A thick, full lawn that is richly green provides a safe and cushioned surface for family activities — it also spiffs up the curb appeal.  Healthy, green turf also prevents soil erosion on slopes, filters contaminants from rainwater, absorbs many types of airborne pollutants and dust, and converts carbon dioxide to oxygen, a process that helps clean the air.

A natural source of air-conditioning, a robust lawn will cool surface temperatures. (Lie on an asphalt driveway in summer, then lie on a lawn — you’ll get the idea.)  A hard-working carpet of green – a well-nourished lawn- not only looks better, but works better by providing environmental benefits and fighting off weeds and insects like grubs and chinch bugs. 

Feed your lawn?  With fertilizer?  Isn’t fertilizer like a pesticide?  Actually, pesticides and fertilizer have little in common. 

Pesticides are typically chemical preparations intended to prevent, destroy or repel pests such as weeds and insects.

Fertilizer materials are mined from the earth, made from gases in the air or are recycled from organic waste materials.  Fertilizers support the quality and quantity of plant growth by providing elements that are essential to the plants metabolic process.

Essential Elements in Fertilizer:

Nitrogen — Element most needed in lawns.  Lawns that lack nitrogen may turn light green or yellow and leaves may die, starting at the tips.

Phosphate —  Assists in stimulating root growth.  A phosphorous deficiency is rare in home lawns, which is why lawn fertilizers have lower phosphate levels.

Potash (potassium) —  Potash helps plants cope with stress caused by wear, summer heat, winter cold, disease, and insect infestation.  Better lawn fertilizers have higher levels of potash.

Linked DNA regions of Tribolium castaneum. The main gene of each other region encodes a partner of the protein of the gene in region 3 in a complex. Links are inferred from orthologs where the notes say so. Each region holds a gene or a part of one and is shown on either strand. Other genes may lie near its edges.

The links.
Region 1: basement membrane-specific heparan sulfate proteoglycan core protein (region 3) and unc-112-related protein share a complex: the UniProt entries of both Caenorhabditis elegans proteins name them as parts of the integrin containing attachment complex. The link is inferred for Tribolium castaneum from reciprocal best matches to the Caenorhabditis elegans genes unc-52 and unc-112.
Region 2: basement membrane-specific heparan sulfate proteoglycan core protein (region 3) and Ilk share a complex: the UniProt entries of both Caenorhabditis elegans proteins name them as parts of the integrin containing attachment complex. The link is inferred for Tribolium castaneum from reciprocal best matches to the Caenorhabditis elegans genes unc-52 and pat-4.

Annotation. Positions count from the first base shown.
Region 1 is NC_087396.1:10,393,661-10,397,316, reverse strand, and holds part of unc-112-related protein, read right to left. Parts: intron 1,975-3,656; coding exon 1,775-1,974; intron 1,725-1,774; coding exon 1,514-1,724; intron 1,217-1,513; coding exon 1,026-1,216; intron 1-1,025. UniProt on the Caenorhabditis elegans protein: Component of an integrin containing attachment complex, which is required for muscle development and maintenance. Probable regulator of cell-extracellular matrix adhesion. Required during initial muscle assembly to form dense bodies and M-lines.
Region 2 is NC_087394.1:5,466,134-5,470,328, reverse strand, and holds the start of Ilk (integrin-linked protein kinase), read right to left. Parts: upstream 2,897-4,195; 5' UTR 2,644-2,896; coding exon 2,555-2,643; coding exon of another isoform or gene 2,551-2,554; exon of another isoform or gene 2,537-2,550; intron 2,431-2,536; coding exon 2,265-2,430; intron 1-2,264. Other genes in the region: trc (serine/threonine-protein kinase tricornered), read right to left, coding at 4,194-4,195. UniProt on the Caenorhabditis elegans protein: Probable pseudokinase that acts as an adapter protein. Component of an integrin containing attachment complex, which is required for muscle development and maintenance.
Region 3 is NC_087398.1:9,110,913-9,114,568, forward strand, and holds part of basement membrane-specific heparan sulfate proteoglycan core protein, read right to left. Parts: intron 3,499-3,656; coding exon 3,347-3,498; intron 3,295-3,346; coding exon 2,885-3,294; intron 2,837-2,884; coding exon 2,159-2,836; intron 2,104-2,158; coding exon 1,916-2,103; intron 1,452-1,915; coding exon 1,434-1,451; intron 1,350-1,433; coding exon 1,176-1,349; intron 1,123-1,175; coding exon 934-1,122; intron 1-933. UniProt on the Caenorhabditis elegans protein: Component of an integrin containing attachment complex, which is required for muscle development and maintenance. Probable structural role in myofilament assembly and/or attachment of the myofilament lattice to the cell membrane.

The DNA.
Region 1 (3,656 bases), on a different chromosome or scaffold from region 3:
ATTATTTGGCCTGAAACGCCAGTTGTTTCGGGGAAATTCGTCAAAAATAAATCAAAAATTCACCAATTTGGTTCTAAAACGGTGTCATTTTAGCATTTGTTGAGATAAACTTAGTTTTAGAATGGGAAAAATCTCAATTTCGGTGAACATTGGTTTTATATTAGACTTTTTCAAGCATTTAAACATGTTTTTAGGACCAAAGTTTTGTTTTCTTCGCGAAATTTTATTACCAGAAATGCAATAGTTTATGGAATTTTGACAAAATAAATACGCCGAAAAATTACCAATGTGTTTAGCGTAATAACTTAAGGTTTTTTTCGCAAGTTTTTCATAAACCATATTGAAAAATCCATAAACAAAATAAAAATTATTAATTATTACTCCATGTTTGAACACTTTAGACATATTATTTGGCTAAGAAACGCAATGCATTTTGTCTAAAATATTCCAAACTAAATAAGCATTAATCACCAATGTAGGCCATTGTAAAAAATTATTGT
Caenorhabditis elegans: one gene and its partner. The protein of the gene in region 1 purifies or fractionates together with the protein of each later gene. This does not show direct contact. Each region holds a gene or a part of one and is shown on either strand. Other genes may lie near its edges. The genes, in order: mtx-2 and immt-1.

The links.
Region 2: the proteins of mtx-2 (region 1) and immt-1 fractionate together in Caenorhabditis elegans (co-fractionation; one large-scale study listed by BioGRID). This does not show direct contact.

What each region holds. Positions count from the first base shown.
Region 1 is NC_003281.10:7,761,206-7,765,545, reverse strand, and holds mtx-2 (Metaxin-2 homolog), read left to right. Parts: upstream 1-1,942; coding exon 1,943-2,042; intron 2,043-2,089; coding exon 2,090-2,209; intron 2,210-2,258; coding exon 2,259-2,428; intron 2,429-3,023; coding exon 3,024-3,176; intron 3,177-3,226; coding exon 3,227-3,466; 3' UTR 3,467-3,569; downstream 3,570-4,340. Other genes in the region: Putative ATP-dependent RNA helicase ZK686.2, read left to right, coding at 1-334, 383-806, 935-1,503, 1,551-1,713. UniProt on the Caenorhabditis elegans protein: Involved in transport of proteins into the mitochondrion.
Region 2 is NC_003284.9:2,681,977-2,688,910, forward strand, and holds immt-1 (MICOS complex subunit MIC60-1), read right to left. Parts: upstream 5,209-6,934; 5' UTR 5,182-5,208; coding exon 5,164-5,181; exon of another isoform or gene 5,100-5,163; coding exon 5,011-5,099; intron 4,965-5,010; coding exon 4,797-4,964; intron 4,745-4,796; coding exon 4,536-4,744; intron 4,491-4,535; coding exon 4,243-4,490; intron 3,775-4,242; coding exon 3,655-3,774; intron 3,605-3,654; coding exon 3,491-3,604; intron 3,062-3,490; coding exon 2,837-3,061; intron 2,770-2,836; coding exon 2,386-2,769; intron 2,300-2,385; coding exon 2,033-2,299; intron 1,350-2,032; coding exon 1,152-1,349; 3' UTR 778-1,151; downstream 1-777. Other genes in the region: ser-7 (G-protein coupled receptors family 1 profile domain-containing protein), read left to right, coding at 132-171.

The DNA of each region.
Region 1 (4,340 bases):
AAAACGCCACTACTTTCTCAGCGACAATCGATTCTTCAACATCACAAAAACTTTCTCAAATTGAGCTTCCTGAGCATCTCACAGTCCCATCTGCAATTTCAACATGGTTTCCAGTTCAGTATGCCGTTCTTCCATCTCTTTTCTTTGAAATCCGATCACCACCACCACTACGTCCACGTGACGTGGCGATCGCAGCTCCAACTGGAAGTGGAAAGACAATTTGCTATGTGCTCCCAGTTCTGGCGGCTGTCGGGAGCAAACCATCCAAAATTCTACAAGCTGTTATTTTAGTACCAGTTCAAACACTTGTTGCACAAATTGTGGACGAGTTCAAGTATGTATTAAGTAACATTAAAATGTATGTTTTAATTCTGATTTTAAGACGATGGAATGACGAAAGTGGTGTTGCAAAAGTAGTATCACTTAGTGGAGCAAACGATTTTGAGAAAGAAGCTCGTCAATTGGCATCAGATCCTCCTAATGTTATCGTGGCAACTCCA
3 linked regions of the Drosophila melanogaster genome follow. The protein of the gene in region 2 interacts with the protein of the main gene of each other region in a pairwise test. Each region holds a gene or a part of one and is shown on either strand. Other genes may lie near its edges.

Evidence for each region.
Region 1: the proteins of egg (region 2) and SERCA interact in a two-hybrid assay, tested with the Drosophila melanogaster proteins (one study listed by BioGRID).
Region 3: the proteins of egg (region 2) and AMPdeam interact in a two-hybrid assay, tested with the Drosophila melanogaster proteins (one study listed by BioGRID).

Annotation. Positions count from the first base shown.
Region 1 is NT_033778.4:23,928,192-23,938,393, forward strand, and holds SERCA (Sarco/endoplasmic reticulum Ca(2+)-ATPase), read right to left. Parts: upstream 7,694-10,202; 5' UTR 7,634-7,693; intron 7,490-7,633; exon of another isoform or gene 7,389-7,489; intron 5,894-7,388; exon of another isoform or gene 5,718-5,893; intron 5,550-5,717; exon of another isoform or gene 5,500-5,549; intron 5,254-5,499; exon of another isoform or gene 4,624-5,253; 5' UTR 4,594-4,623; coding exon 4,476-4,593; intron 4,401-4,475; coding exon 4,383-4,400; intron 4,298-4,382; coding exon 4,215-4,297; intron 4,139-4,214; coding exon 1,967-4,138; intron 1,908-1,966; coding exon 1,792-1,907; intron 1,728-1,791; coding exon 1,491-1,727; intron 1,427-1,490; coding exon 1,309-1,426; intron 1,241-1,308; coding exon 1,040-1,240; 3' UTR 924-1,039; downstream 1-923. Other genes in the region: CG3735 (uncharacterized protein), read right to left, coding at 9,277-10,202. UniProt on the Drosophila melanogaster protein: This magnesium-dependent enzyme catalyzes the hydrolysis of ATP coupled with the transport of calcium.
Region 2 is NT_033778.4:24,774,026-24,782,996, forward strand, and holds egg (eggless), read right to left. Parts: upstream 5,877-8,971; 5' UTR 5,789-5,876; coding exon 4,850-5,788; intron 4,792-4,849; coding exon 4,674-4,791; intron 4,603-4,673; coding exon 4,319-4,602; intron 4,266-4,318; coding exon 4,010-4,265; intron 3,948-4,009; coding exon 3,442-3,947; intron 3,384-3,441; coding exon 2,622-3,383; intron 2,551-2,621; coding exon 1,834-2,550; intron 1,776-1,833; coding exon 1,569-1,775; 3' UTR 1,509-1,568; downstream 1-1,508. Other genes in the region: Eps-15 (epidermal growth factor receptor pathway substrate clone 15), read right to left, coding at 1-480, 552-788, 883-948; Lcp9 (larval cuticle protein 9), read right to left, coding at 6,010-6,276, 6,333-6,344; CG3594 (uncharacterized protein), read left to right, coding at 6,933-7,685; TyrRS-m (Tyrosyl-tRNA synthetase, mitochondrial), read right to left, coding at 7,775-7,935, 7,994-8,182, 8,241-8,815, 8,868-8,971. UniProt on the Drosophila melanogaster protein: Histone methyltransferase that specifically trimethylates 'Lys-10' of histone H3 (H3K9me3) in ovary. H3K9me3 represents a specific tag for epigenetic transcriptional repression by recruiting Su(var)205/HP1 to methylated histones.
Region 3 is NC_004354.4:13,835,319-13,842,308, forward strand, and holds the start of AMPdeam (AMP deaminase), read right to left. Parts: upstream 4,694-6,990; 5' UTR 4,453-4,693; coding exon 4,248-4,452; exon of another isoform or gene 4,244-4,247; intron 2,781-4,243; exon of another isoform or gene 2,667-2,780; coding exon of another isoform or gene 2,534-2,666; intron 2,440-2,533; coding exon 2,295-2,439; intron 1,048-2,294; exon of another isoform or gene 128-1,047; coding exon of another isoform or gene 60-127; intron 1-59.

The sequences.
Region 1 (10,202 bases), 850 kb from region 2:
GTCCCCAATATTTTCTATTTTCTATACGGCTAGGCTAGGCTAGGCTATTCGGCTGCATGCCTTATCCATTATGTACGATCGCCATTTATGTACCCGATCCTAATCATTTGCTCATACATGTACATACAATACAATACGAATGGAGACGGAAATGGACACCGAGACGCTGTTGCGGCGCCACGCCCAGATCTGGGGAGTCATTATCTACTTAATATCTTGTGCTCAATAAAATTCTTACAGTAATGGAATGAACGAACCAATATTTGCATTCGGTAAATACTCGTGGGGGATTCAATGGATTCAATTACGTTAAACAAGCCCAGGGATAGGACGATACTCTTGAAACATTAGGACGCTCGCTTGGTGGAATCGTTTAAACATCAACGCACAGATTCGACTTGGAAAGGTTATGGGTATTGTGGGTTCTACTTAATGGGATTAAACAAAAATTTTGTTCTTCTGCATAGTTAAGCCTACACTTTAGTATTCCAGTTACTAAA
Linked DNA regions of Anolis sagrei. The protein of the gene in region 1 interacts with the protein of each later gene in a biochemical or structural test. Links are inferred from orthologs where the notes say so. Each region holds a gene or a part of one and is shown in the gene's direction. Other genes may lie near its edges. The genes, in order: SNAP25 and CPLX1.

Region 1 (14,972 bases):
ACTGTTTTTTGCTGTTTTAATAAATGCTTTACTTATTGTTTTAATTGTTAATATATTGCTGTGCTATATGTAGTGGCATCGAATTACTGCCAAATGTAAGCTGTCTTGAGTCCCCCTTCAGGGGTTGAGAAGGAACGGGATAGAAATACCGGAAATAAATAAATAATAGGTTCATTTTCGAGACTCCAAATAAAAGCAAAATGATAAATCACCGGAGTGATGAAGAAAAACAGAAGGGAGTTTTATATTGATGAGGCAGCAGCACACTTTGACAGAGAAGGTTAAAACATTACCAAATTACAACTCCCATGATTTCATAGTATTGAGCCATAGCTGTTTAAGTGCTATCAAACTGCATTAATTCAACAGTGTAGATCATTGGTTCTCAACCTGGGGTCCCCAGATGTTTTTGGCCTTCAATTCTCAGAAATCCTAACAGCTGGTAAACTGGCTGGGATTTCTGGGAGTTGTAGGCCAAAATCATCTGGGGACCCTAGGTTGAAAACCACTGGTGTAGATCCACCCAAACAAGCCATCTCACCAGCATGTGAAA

Select a lawn fertilizer with a balance of these three main elements.  According to experts, a  4 – 1 – 2  or  3 – 1 – 2  ratio works best for lawns like a 28 – 4 – 8.  All good lawn fertilizers contain at least 40-50 % slow-release nitrogen to give long lasting greening effect between applications.

Turf researchers recommend that you apply lawn fertilizer 3 – 4 times per year (at the rate recommended on the bag) in early spring, late spring, summer and fall.  If you are a once-a-year feeder, your lawn is undernourished.  Lawns may be nutrient-starved, more prone to wear and damage from extreme weather and more susceptible to weed & insect infestation.

Basic, pesticide-free program for lawn?  Give your lawn 3 – 4 applications of mineral or organic/natural fertilizer per year.  Your lawn will be thick, full and healthy and will suffer less damage from higher insect populations.  The grass plants will be better able to resist weed infestation, withstand hot summer drought conditions, wear & tear and winter stresses.

With just a little work throughout the summer, you and your family will enjoy the lasting benefits of a beautiful “green carpet”. 

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